Why Chinese Urbanization Is Different

In the next few weeks, Premier Li Keqiang’s “new type of urbanization” is expected to take off. In the West, the response has often been skeptical and occasionally very critical. It is time for a sanity check.

Integration, scale and prosperity

Some critics argue that Beijing is about to create a “Chinese city of 260 million people,” which Gordon G. Chang , the author of The Coming Collapse of China (2001), compares with the Bohai Economic Rim, centered on Beijing and Tianjin. These critics also believe that Guangdong hopes to combine nine major cities in Guangdong into a single city of more than 40 million people, which they call “China’s maoist vision.”

True, there is – actually, a longstanding – plan to network the infrastructure of Guangzhou, Shenzhen, Dongguan, Foshan, Huizhou, Zhaoqing, Jiangmen, and Zhuhai in Guangdong. But the goal of Chinese planners is not Fritz Lang’s nightmarish Metropolis (1927). Rather, they hope to integrate cities with provinces, and provinces with the nation. By strengthening the ties of these megacities, they will strengthen Chinese economy, social cohesion and urban welfare.

Ironically, big-city dreams are less appealing to Chinese leadership, which seems to prefer urbanization based on medium-sized cities of 1-5 million people, whereas many Western consultants advocate the idea or large-city urbanization, due to economic efficiencies.

In reality, Chinese scenarios are no different from the kind of interplay of industrialization and urbanization that first took place in Britain. What is different is China’s population size.

Today, more than 50 percent of China is urban. A century ago, Britain was at the same point. At the time its population was 31 million, less than that of Chongqing, a single Chinese megacity, while the mainland’s population exceeds 1.3 billion. It is not that Chinese urban planners are imposing bigness on China. Rather, bigness is imposed on them. They have few alternatives but to think big.

In addition to scale, there is the issue of lower prosperity levels. When the industrial revolution first took off in Britain, average prosperity was already at the level that China reached only around the late 1980s. Today, Chinese per capita income remains less than 20 percent of that in the U.S.

Integration challenges, massive scale and prosperity levels make Chinese urbanization unique.

Urbanization reflects modern growth

Other observers argue that Chinese plans are fueled by the “urbanization fallacy.” They believe that China bulls see urbanization as the answer to the mainland’s growth slowdown, which is wrong because urbanization is a response to growth. “Countries do not grow because they urbanize,” says economist Michael Pettis, but “because they are growing and there are more good and productive jobs in the cities than in the countryside.”

That, however, begs the question why are those jobs in the cities and not in the countryside, in the first place?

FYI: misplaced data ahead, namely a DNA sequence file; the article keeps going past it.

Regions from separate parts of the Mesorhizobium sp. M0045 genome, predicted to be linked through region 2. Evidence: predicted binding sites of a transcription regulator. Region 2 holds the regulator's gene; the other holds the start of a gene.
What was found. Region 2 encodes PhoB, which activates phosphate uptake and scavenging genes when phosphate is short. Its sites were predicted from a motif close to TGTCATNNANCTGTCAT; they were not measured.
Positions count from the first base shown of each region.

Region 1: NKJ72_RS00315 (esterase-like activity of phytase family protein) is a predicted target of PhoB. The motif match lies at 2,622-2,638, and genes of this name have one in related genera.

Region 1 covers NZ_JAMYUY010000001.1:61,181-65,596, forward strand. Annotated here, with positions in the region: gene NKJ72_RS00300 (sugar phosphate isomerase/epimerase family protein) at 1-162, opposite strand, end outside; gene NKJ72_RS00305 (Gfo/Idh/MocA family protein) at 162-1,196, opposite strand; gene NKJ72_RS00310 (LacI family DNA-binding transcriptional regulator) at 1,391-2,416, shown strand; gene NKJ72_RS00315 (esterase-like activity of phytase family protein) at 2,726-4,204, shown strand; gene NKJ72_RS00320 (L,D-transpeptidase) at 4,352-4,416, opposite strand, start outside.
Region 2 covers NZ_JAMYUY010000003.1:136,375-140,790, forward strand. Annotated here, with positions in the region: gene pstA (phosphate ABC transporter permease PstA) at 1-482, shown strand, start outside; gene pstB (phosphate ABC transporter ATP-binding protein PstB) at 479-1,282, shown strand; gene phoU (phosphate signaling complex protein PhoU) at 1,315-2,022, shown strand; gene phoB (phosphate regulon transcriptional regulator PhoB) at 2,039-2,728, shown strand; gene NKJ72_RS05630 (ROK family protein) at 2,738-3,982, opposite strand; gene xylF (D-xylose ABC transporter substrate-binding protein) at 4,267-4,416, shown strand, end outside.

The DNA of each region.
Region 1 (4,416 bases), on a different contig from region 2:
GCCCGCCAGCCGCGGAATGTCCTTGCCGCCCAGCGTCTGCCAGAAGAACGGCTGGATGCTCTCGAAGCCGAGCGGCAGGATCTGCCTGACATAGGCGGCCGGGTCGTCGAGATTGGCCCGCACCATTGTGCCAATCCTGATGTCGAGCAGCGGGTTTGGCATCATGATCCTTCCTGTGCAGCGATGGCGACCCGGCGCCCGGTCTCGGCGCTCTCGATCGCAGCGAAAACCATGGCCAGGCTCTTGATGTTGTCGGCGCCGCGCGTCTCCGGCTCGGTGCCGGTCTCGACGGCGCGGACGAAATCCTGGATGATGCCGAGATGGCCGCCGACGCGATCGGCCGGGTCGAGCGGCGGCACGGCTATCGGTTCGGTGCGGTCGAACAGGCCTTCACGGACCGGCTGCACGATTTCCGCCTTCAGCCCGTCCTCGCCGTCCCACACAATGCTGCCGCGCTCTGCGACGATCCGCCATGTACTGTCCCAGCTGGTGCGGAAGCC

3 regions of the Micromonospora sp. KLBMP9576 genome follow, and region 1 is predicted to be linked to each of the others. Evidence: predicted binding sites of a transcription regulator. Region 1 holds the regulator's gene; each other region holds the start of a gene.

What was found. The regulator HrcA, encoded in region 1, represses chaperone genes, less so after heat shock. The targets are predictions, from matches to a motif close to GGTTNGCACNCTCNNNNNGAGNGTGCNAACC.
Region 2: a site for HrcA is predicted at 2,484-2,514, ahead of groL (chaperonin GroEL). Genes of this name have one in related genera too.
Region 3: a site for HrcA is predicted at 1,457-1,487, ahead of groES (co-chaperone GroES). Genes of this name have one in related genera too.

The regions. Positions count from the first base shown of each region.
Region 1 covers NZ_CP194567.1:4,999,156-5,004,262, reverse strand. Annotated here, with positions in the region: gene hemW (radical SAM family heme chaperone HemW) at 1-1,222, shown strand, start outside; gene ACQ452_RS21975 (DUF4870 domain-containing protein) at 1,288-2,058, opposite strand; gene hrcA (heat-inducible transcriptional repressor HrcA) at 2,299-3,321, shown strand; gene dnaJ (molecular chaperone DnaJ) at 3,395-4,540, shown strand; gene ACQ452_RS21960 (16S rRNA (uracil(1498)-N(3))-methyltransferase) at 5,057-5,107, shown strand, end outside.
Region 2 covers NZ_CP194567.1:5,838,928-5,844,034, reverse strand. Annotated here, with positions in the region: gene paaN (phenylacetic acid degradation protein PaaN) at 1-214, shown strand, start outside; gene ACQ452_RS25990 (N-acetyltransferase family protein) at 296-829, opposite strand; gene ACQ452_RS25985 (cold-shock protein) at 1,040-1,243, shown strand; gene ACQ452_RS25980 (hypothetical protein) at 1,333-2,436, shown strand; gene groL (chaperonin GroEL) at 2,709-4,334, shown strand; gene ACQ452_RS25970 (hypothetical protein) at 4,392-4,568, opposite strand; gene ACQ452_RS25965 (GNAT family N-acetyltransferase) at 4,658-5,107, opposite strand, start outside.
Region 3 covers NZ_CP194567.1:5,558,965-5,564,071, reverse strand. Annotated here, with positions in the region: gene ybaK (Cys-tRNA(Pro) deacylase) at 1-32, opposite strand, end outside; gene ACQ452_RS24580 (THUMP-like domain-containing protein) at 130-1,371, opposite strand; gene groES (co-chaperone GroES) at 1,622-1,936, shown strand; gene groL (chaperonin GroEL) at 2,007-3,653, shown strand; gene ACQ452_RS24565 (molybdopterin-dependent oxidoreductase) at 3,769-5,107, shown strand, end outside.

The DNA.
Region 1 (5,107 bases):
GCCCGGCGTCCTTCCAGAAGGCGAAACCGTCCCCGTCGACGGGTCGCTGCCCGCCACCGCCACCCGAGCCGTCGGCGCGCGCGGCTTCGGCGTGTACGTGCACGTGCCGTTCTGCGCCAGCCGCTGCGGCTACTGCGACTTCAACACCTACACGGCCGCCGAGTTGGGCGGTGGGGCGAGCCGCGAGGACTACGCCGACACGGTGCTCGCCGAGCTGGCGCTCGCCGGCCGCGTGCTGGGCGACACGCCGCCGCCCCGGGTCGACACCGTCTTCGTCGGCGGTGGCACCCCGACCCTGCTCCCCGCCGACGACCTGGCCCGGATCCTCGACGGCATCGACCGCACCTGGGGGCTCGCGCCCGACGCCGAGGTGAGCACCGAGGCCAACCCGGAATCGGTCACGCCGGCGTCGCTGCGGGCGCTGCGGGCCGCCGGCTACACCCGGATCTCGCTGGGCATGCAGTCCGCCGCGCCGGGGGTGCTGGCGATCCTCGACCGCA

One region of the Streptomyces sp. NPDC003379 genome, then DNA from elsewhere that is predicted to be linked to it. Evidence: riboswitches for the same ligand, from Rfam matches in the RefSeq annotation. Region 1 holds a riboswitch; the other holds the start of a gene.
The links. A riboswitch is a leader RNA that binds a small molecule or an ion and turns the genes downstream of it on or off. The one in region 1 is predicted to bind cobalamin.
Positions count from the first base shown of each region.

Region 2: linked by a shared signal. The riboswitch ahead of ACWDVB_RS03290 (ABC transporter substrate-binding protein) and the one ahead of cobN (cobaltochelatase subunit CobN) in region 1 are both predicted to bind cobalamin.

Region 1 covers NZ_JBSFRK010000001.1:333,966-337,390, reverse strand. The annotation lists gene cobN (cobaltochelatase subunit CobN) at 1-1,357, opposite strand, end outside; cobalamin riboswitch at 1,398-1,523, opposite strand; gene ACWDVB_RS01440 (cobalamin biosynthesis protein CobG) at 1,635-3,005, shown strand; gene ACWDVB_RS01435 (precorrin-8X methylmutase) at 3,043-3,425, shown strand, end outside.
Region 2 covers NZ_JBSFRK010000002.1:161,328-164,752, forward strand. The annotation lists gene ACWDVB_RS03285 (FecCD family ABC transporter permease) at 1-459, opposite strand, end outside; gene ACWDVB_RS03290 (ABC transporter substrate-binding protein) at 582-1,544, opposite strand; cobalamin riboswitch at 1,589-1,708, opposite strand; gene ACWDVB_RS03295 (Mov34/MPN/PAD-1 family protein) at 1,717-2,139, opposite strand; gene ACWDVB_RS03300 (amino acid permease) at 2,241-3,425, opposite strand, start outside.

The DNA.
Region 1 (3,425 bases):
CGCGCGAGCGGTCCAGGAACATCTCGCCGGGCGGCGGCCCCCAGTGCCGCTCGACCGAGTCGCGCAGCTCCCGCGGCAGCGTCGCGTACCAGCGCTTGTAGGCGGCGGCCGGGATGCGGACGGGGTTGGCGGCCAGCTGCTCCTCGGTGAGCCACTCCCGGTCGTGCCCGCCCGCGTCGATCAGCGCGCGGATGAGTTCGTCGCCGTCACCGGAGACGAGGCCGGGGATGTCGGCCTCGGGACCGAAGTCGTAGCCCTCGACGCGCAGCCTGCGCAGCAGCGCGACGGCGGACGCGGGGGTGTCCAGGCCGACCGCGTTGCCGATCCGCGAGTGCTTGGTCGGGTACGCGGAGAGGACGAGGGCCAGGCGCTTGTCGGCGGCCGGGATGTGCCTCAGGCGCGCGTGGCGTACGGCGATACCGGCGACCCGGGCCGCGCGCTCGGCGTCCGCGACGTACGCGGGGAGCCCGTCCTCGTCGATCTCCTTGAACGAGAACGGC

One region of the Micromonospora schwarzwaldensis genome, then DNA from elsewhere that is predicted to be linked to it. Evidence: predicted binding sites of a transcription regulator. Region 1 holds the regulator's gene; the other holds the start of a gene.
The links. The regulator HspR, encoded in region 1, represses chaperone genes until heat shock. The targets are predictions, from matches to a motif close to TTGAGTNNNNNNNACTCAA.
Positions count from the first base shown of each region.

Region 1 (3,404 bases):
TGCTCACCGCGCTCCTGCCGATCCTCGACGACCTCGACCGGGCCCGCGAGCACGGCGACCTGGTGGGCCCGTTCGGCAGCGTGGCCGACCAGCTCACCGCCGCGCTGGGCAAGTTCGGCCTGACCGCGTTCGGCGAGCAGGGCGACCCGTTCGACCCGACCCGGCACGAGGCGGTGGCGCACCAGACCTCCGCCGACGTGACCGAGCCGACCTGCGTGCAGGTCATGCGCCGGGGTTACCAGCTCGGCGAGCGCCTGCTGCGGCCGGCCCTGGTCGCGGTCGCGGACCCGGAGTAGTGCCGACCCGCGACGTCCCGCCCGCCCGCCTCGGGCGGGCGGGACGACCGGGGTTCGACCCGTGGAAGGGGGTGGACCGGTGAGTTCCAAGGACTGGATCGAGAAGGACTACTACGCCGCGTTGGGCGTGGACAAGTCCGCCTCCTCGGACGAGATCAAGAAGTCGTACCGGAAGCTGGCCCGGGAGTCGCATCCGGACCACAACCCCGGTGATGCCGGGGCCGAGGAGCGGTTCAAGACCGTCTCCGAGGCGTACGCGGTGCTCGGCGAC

As any economic historian, geographer or urbanist would argue, the process of urbanization has played a critical role in growth. This is why the Nobel-awarded economist Simon Kuznets dated the very beginning of modern growth from accelerated f urbanization, which fuels rapid increases in prosperity, labor migration to cities and internationalization.

However, urbanization alone is not enough. In much of Latin America and the Middle East, demographic dividends have been wasted because massive migrant flows were not coupled with job-creation, which led to the favelas in Latin America and instability in the Middle East. Successful urbanization requires vibrant job-creation.

Indeed, both Chinese reformers and their critics agree on the fact that what really matters is productivity. However, in different nations, urban productivity has evolved in different ways. What worked in the early 19th century Britain or in the U.S. at the turn of the 20th century may not work in China in the 21st century.

Urban growth, with Chinese characteristics

In the past, the mainland’s growth was driven by net exports and investment, but primarily in the 1st tier coastal provinces and megacities. In these regions, the nascent middle class is now a reality. Tax revenues are beginning to support a nascent social model, and growth is increasingly fueled by consumption.

However, Chinese planners cannot impose such a model on poorer, less developed regions in which growth is still driven by investment, industrialization has barely started and the level of urbanization is lower. In these cities, the middle class barely exists and tax revenues cannot yet support a social model. These regions need industrialization and urbanization that will accelerate economic development.

That, in turn, requires investment that creates infrastructure, which supports property markets, which attracts industry, retail and services while raising Chinese living standards.

In the historical West, urbanization relied on small populations, but relatively high per capita income and it occurred in an era of relatively free trade, capital and people. China’s new urbanization must cope with huge populations and low prosperity levels, and it occurs in an era of policy-fueled capital flows, regional trade friction and low migration.

It is model that will remain misunderstood in the advanced West, but that has much to offer to megacities in emerging and developing nations.

A shorter version of this commentary was released by South China Morning Post on  Oct 3, 2013